Book Review: A Few of the Girls

A Few of the Girls
Published By: Orion
Publication Date: September 2015
Page Count: 404
Source: Library
Adult - Short Story Anthology

For me the loss of Maeve Binchy was a difficult one. Authors I have grown to love through their words often feel like old friends and when one of them passes away, I find it difficult to accept that their words are now limited. I have been slowly working my way through all of Binchy's works. I wanted to read old favorites and experience titles that were new to me.

This collection of short stories focuses on female characters that lived in Binchy's vivid imagination but never made it into novels of their own. It focuses on friendships, love, marriage, heartbreak, relatives, work, and holidays. I found my favorite segments were the Friends and Enemies section and the Holidays section. I found my least favorite section to be Love and Marriage.

A Few of the Girls was posted after Binchy's death, so I am not sure if she would have developed these characters further if given time or why she may have abandoned their stories in the first place. I found this was a great read when I just wanted a quick dip into fiction. I wasn't a fan of all 36 stories, but I did enjoy the majority of them. I wish that Binchy had been able to flesh these out a bit more.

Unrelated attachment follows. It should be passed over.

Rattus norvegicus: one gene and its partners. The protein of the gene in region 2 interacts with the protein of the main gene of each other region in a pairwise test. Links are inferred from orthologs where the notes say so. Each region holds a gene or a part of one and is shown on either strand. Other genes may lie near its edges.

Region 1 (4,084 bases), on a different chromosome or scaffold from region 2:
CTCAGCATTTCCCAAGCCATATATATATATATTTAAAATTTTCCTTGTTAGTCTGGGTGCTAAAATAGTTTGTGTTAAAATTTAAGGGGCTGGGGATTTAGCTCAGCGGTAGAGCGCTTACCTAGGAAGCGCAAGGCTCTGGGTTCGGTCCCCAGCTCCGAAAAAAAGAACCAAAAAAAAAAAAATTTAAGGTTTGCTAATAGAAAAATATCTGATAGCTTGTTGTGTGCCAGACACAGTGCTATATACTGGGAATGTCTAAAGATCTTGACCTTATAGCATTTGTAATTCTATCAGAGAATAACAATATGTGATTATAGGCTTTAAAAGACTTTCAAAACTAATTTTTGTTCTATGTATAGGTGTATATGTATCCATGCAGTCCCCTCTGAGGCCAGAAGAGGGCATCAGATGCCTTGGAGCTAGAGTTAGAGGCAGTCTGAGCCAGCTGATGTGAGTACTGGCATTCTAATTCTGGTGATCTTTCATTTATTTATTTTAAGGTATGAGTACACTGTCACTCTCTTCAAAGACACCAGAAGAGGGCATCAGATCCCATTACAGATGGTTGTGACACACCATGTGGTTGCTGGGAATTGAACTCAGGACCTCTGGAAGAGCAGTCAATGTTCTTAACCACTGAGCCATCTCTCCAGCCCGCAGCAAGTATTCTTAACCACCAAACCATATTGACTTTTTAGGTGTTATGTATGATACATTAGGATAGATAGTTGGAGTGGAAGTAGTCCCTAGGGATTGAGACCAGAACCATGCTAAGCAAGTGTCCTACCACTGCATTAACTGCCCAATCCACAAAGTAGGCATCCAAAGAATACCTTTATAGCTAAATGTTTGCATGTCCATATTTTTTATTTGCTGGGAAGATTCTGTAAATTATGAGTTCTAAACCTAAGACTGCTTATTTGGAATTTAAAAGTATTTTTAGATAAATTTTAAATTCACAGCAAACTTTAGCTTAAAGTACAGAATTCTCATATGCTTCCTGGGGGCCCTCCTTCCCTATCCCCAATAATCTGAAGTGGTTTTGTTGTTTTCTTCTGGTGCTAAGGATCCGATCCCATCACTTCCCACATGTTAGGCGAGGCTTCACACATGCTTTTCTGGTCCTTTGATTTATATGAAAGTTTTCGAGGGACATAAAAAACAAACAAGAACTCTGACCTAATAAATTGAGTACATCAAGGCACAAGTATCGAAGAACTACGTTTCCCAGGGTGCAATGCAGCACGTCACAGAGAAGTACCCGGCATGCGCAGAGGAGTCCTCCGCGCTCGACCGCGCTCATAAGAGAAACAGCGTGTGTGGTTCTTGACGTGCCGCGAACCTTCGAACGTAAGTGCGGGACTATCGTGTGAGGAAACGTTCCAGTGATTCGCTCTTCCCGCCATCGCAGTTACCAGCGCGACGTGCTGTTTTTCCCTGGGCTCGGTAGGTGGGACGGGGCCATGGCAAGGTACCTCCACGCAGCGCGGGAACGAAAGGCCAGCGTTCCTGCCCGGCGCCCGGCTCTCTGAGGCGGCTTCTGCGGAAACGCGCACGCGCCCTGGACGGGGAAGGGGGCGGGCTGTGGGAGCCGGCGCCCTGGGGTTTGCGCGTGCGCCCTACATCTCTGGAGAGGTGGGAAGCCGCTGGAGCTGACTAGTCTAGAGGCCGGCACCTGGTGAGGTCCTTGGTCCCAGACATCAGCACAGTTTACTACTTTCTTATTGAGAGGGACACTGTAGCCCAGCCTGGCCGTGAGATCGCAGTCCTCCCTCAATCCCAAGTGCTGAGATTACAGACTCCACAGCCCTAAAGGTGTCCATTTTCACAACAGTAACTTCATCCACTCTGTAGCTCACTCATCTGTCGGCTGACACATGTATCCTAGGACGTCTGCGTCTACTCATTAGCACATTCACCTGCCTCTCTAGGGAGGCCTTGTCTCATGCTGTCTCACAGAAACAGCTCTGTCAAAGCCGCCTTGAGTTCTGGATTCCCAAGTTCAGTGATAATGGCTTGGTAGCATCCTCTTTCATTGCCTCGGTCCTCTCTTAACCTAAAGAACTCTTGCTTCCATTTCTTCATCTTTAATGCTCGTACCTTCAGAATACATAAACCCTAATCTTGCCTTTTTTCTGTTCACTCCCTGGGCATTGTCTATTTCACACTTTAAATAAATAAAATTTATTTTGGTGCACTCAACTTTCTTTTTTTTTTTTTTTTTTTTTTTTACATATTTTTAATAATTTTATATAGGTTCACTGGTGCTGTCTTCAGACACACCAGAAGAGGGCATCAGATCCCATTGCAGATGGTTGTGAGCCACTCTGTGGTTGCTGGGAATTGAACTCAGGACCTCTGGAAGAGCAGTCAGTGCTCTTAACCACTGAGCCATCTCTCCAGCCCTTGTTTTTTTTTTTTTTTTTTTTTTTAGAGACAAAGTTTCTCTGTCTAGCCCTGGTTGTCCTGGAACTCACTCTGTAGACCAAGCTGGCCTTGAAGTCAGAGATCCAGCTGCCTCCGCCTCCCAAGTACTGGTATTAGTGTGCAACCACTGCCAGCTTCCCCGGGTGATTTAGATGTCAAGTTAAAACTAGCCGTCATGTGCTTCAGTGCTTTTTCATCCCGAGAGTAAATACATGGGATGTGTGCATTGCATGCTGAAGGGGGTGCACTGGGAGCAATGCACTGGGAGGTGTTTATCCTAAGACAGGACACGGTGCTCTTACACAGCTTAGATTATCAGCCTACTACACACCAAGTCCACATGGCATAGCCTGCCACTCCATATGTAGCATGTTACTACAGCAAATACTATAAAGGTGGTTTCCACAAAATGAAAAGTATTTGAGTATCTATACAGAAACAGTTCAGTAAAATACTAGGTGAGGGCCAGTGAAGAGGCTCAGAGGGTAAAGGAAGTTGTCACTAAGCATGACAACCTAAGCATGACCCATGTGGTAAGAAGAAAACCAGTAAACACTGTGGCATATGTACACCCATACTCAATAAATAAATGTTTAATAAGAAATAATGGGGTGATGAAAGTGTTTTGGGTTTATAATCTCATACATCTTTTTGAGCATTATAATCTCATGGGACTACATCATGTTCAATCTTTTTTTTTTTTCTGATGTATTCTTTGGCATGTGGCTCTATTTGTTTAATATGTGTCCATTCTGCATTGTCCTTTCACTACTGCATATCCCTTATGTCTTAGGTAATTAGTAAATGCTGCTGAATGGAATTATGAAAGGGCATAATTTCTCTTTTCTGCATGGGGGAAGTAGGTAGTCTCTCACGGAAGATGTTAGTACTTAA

One Last Gripe: Some of the stories were dark and depressing. I missed the air of hope and warmth Binchy novels typically conjure for me.

Favorite Thing About This Book: Exploring themes that impact women

First Sentence: When they were young, they went to school together, their schoolbags on their backs, and their mothers smiled at them.

Maeve Binchy’s best-selling novels not only tell wonderful stories, they also show that while times change, people often remain the same: they fall in love, sometimes unsuitably; they have hopes and dreams; they have deep, long-standing friendships, and others that fall apart. From her earliest writing to her most recent, Maeve’s work has included wonderfully nostalgic pieces and also sharp, often witty writing that is insightful and topical. But at the heart of all Maeve’s fiction are the people and their relationships with each other. A Few of the Girls is a glorious collection of the very best of her writing, full of the warmth, charm, and humor that has always been essentially Maeve.